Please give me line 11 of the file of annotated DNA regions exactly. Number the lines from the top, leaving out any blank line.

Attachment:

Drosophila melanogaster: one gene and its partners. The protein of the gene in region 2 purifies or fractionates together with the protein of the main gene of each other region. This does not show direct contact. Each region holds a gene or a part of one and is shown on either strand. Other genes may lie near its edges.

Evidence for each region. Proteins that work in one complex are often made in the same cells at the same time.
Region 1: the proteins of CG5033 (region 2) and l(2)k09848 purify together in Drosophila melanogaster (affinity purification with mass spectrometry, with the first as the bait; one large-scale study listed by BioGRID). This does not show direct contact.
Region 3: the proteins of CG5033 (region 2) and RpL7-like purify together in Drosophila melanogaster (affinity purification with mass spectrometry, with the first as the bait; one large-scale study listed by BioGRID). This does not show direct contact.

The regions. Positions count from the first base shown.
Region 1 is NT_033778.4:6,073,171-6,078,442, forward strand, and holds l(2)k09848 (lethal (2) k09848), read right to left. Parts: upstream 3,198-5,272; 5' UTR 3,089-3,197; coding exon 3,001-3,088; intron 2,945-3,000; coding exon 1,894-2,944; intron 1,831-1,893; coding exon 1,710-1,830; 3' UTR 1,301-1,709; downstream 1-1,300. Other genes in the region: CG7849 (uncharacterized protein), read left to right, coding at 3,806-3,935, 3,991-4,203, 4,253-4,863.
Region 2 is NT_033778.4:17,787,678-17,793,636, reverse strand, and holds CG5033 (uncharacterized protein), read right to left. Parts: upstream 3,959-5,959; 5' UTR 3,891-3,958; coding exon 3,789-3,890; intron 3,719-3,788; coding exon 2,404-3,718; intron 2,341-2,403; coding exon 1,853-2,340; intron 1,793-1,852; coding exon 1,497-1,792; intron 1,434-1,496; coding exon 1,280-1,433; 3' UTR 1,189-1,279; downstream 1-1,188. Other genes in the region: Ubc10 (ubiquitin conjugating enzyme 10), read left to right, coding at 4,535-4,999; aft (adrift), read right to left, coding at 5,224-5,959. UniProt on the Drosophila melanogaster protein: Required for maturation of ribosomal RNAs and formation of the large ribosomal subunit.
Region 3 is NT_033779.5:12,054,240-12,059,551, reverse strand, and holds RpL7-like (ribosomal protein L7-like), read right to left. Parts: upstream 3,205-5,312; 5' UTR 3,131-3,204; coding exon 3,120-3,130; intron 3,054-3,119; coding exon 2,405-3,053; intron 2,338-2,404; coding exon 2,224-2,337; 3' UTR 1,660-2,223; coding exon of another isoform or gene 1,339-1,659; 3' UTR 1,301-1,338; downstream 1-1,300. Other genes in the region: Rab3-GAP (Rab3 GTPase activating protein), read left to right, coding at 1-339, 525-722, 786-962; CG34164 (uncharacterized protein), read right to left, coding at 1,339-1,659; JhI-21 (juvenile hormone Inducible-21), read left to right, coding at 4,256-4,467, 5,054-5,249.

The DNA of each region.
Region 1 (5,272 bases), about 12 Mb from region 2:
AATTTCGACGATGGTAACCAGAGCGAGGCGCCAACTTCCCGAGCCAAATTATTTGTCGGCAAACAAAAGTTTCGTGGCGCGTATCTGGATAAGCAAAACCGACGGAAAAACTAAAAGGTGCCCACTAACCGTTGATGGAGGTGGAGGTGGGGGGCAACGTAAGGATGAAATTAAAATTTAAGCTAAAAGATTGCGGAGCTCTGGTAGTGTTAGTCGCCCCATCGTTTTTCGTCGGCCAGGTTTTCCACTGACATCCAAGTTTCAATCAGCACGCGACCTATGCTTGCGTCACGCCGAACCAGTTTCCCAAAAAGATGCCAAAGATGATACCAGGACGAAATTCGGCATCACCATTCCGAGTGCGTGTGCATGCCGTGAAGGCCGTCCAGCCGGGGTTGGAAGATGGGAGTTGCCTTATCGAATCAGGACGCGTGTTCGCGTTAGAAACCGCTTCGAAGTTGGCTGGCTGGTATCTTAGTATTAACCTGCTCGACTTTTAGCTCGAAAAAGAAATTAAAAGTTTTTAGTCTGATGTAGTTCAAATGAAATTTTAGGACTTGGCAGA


AATTTCGACGATGGTAACCAGAGCGAGGCGCCAACTTCCCGAGCCAAATTATTTGTCGGCAAACAAAAGTTTCGTGGCGCGTATCTGGATAAGCAAAACCGACGGAAAAACTAAAAGGTGCCCACTAACCGTTGATGGAGGTGGAGGTGGGGGGCAACGTAAGGATGAAATTAAAATTTAAGCTAAAAGATTGCGGAGCTCTGGTAGTGTTAGTCGCCCCATCGTTTTTCGTCGGCCAGGTTTTCCACTGACATCCAAGTTTCAATCAGCACGCGACCTATGCTTGCGTCACGCCGAACCAGTTTCCCAAAAAGATGCCAAAGATGATACCAGGACGAAATTCGGCATCACCATTCCGAGTGCGTGTGCATGCCGTGAAGGCCGTCCAGCCGGGGTTGGAAGATGGGAGTTGCCTTATCGAATCAGGACGCGTGTTCGCGTTAGAAACCGCTTCGAAGTTGGCTGGCTGGTATCTTAGTATTAACCTGCTCGACTTTTAGCTCGAAAAAGAAATTAAAAGTTTTTAGTCTGATGTAGTTCAAATGAAATTTTAGGACTTGGCAGA